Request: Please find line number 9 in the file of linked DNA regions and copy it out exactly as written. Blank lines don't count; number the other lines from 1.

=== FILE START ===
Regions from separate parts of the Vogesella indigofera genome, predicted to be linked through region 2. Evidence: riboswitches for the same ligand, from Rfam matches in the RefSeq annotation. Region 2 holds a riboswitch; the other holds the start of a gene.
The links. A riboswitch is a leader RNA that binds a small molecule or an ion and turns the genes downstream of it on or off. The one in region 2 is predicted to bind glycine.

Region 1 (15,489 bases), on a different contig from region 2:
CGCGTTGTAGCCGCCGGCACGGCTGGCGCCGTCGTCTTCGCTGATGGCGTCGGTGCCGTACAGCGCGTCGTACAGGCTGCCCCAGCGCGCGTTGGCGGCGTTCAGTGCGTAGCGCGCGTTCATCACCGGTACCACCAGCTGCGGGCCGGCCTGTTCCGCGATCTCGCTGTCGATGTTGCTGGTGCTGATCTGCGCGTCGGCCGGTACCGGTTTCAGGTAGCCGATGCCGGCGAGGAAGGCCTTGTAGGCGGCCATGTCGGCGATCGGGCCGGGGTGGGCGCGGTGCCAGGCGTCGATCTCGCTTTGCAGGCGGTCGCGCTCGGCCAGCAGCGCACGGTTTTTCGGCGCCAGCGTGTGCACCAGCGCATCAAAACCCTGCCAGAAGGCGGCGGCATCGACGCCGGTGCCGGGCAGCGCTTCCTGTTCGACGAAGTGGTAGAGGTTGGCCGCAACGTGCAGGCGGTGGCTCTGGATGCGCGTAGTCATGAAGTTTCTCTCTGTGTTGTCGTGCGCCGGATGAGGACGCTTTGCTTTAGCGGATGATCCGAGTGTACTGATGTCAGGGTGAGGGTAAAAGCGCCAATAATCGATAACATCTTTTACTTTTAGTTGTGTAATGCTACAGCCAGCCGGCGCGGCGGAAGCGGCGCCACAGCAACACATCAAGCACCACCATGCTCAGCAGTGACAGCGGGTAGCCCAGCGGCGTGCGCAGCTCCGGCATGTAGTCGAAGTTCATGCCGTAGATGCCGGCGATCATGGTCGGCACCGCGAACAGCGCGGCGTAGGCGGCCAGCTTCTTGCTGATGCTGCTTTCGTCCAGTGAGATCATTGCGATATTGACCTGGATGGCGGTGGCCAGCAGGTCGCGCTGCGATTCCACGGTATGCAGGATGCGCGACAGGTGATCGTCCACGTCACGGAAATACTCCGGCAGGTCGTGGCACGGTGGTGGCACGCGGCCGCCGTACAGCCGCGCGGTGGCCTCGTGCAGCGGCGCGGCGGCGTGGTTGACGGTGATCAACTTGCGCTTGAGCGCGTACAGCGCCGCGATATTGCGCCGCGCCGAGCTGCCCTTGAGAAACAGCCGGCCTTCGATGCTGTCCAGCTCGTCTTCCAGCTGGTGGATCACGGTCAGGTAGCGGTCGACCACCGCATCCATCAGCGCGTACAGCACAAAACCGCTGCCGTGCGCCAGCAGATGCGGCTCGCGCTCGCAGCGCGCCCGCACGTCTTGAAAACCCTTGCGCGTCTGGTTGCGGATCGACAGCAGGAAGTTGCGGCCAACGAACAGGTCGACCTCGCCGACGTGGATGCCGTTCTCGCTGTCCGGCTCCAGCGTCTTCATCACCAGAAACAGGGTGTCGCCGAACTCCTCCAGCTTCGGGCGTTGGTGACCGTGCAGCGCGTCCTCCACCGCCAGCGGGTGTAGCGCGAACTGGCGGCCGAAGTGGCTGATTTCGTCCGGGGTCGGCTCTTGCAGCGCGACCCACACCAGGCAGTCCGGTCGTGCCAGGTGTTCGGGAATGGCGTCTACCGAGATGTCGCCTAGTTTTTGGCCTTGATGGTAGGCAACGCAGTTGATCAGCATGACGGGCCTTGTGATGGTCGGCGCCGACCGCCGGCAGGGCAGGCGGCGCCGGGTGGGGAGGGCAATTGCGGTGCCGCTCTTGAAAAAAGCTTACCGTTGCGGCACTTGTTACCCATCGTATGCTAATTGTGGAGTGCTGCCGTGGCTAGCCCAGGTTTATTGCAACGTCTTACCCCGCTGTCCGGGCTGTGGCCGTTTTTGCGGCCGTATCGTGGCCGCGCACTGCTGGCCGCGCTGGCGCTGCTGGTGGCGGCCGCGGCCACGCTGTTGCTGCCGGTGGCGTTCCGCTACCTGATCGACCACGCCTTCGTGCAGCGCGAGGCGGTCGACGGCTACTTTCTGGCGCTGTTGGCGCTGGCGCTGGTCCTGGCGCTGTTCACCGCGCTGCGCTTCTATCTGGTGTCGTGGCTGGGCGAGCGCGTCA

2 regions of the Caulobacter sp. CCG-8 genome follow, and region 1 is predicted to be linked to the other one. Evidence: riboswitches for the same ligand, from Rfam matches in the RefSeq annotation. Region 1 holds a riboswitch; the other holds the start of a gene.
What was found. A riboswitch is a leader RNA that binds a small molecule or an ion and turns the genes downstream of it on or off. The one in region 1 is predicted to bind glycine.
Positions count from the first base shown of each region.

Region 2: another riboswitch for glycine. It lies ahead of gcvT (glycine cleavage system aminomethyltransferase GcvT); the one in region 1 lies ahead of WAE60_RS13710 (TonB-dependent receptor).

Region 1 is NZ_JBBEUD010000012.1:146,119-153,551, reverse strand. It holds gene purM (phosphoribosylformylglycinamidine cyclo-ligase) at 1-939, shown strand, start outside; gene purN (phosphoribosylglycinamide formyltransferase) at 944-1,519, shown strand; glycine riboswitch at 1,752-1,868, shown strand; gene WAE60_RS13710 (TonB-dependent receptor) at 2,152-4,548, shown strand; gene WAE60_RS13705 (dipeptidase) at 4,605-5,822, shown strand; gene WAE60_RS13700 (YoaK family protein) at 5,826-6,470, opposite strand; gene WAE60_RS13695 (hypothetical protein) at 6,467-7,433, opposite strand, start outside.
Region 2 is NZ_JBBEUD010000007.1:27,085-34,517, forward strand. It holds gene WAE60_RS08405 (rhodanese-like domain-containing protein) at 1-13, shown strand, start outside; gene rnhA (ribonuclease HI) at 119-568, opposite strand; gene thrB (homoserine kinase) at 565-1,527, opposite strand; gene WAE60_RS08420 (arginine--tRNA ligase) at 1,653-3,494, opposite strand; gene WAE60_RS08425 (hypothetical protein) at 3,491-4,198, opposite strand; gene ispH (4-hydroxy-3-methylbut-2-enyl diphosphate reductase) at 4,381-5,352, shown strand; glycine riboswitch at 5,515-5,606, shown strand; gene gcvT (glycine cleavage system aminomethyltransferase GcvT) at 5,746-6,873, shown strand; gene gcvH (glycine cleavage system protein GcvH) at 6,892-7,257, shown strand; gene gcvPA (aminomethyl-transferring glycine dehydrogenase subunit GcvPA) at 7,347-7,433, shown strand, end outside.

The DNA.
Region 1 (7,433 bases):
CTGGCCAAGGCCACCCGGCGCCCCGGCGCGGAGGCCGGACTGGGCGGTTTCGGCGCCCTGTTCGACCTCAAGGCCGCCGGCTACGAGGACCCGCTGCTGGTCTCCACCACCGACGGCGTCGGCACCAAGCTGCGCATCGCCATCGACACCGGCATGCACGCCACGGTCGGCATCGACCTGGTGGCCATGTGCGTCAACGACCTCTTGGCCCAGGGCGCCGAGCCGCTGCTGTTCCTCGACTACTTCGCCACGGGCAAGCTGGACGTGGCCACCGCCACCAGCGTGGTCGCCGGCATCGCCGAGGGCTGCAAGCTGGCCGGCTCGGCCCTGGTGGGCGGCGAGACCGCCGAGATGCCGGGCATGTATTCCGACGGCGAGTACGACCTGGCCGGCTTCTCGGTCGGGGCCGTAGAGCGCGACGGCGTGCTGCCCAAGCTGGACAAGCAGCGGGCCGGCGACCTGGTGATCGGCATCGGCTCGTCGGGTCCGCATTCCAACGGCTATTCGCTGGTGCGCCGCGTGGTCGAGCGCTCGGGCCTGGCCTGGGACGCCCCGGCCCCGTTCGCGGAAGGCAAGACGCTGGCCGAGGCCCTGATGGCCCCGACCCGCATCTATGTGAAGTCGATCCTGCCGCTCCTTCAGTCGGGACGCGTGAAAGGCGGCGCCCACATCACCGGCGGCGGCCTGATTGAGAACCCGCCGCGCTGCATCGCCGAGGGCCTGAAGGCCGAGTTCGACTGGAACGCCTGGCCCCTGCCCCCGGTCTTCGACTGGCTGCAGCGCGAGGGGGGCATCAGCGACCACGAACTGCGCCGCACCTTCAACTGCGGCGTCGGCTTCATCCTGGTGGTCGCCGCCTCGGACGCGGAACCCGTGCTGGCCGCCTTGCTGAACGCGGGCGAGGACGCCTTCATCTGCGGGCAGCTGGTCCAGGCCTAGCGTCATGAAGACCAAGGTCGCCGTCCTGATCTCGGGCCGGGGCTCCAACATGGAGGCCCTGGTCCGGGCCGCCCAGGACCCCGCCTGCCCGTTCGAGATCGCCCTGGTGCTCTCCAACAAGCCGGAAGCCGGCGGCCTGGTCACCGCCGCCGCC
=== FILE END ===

Region 1 is NZ_JBBEUD010000012.1:146,119-153,551, reverse strand. It holds gene purM (phosphoribosylformylglycinamidine cyclo-ligase) at 1-939, shown strand, start outside; gene purN (phosphoribosylglycinamide formyltransferase) at 944-1,519, shown strand; glycine riboswitch at 1,752-1,868, shown strand; gene WAE60_RS13710 (TonB-dependent receptor) at 2,152-4,548, shown strand; gene WAE60_RS13705 (dipeptidase) at 4,605-5,822, shown strand; gene WAE60_RS13700 (YoaK family protein) at 5,826-6,470, opposite strand; gene WAE60_RS13695 (hypothetical protein) at 6,467-7,433, opposite strand, start outside.